The bonds that PIMCO’s Bill Gross sold to take a 3% short position in the Treasury market may have found a buyer in Doubleline’s Jeffrey Gundlach. In a conference call with investors last week, Gundlach said that Treasury prices would rise in the near term, once QE2 expires on June 30.
If you are a buy-and-hold investor with a 10-year horizon, Gundlach said, you should position your portfolio with the expectation of inflation. But he doesn’t expect inflation to unfold any time soon. “I am not in the camp that believes Treasury rates are about to rocket higher because of the end of QE2,” he said. “I think just the opposite, actually.”
When the purchases actually began, though, bond yields started to rise. That was counterintuitive, Gundlach said, because government’s buying actions should have pushed prices up and yields down. His explanation was that bond investors get nervous when there is a strong inflationary-biased policy. While government buying supported the prices of newly issued securities, investors holding the other $8 trillion of Treasury bonds were unsettled and pushed yields on the 10-year from 2% to 4%.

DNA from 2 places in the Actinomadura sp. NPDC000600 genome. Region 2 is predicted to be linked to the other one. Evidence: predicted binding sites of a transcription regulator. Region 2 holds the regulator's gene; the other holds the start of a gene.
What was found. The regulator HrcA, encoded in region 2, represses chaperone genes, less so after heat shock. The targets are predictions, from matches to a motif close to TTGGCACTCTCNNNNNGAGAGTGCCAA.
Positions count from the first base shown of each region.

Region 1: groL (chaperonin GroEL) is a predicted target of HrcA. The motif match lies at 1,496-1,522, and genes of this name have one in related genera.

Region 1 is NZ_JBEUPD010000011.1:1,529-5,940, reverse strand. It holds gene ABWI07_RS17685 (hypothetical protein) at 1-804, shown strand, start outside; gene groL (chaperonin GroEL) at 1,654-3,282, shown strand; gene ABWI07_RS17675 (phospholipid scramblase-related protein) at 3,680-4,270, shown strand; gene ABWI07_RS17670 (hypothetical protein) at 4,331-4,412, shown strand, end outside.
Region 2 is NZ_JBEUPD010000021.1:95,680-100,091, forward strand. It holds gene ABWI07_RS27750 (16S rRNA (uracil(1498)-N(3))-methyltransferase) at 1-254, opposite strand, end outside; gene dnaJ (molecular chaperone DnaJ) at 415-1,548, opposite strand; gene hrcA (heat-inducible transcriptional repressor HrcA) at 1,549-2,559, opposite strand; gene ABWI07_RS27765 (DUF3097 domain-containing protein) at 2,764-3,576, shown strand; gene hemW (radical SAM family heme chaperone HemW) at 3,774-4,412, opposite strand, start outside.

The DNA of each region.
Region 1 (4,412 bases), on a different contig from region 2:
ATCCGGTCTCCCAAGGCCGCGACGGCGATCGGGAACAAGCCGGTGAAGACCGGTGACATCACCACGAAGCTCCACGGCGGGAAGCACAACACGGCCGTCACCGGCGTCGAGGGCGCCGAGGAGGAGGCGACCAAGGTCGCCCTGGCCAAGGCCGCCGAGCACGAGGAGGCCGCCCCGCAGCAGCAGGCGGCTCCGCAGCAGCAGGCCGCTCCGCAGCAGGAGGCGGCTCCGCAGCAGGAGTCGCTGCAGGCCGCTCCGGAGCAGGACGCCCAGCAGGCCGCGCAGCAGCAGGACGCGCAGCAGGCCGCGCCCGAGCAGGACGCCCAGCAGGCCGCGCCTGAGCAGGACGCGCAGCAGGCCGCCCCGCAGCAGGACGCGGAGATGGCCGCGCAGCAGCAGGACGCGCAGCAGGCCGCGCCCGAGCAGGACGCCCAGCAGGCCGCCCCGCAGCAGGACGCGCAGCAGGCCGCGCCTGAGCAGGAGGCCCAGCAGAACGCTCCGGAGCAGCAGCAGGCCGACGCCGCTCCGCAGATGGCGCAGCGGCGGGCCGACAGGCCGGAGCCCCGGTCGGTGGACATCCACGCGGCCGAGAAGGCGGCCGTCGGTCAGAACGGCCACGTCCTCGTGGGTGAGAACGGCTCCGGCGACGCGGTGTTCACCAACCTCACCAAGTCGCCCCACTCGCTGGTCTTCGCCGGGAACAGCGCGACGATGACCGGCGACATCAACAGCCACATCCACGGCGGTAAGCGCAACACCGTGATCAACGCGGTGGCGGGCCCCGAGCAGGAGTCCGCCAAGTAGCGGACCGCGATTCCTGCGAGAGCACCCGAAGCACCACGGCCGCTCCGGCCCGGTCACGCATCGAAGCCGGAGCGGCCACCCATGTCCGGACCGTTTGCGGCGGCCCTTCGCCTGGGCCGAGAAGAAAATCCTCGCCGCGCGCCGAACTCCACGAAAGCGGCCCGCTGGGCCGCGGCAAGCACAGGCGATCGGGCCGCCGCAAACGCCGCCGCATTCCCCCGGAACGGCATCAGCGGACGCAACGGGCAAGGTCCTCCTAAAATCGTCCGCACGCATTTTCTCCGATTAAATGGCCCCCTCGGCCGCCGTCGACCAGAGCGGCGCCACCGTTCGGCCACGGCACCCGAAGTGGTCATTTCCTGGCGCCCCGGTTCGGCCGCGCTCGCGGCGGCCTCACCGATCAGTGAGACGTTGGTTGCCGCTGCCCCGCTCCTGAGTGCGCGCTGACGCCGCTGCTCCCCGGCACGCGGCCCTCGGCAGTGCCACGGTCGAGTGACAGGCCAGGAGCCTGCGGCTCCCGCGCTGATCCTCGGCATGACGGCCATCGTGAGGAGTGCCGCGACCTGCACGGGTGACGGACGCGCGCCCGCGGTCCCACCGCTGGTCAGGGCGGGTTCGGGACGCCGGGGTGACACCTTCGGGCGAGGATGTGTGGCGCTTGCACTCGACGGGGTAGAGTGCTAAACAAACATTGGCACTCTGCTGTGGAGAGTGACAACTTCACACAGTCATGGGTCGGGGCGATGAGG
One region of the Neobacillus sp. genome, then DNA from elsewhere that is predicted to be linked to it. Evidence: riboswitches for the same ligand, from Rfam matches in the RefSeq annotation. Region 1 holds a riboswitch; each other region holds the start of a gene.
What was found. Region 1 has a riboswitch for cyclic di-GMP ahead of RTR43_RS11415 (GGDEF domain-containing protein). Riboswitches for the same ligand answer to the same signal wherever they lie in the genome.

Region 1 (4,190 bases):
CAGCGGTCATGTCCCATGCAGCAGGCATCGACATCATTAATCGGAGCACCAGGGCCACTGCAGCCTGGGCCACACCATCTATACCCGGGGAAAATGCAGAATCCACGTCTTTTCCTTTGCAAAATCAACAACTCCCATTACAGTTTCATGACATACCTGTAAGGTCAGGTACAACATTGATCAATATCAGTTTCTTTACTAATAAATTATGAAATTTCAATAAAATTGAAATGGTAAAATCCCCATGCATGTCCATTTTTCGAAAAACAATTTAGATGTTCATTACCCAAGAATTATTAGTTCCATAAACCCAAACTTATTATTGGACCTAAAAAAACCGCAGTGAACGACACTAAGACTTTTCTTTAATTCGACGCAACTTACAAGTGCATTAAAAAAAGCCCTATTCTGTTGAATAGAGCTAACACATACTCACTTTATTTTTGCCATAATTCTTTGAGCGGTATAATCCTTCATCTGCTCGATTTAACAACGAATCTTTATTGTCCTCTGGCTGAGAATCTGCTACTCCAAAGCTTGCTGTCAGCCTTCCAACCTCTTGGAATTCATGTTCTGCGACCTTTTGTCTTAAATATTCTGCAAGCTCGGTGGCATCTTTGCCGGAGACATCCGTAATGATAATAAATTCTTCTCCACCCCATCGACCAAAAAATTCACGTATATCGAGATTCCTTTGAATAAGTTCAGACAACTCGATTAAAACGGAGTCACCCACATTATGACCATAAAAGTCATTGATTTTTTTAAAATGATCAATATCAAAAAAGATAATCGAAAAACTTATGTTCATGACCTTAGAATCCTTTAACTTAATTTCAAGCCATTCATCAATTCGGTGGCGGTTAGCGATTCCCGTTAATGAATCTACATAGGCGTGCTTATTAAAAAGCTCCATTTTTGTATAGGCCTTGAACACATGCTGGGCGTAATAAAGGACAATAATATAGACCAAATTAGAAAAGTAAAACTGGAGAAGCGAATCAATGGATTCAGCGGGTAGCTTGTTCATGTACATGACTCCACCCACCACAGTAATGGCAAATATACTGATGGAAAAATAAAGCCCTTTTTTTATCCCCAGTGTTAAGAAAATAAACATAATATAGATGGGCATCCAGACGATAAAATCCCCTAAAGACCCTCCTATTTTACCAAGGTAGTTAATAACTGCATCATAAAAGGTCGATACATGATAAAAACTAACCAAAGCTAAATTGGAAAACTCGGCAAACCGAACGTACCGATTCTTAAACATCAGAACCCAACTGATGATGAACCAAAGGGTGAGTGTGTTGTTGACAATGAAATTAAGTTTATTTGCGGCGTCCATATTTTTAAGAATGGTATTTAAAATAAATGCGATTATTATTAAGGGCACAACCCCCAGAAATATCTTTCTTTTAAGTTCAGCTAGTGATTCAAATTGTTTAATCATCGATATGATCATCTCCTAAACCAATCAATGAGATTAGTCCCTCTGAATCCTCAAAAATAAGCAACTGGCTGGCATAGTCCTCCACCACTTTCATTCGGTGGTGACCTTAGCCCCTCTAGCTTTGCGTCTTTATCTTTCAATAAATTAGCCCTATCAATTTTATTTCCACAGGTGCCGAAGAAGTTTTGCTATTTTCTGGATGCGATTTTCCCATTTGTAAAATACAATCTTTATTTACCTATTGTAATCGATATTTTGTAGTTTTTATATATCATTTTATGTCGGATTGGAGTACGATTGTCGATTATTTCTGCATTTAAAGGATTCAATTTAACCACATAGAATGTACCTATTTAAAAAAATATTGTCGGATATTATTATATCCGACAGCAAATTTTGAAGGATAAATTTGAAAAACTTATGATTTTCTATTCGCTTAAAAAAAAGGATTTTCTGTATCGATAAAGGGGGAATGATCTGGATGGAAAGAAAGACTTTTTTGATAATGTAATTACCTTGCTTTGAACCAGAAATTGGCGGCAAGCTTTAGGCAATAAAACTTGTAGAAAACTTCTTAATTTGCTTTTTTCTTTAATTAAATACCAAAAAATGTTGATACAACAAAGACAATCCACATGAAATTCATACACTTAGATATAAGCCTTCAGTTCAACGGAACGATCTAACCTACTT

On March 31, 2010, purchases from QE1 ended and bond yields collapsed. Gundlach said this was probably because the stimulus that quantitative easing represented was withdrawn, and that hurt the economy. The withdrawal of QE1 may have also made bond investors feel better that inflationary policies were no longer being pursued.
“The idea that ending QE2 would necessarily mean a rate rise flies in the face of the bloodless verdict of the market,” he said, “which is that when quantitative easing was in place, bond yields rose, and when it was taken off it led to weaker economy and rates falling. I think that is going to happen again.”
Gundlach also said that the start of QE1 triggered a rally in equities, and that rally was amplified when QE1 was extended. When QE1 ended, stocks fell. Stocks rallied again when Bernanke made his speech in Jackson Hole announcing QE2 and rallied again when the buying program began. Gundlach said he expects that pattern to repeat, and that stocks will go down when QE2 ends. “The discounting for that should be starting in the relatively near term,” he said.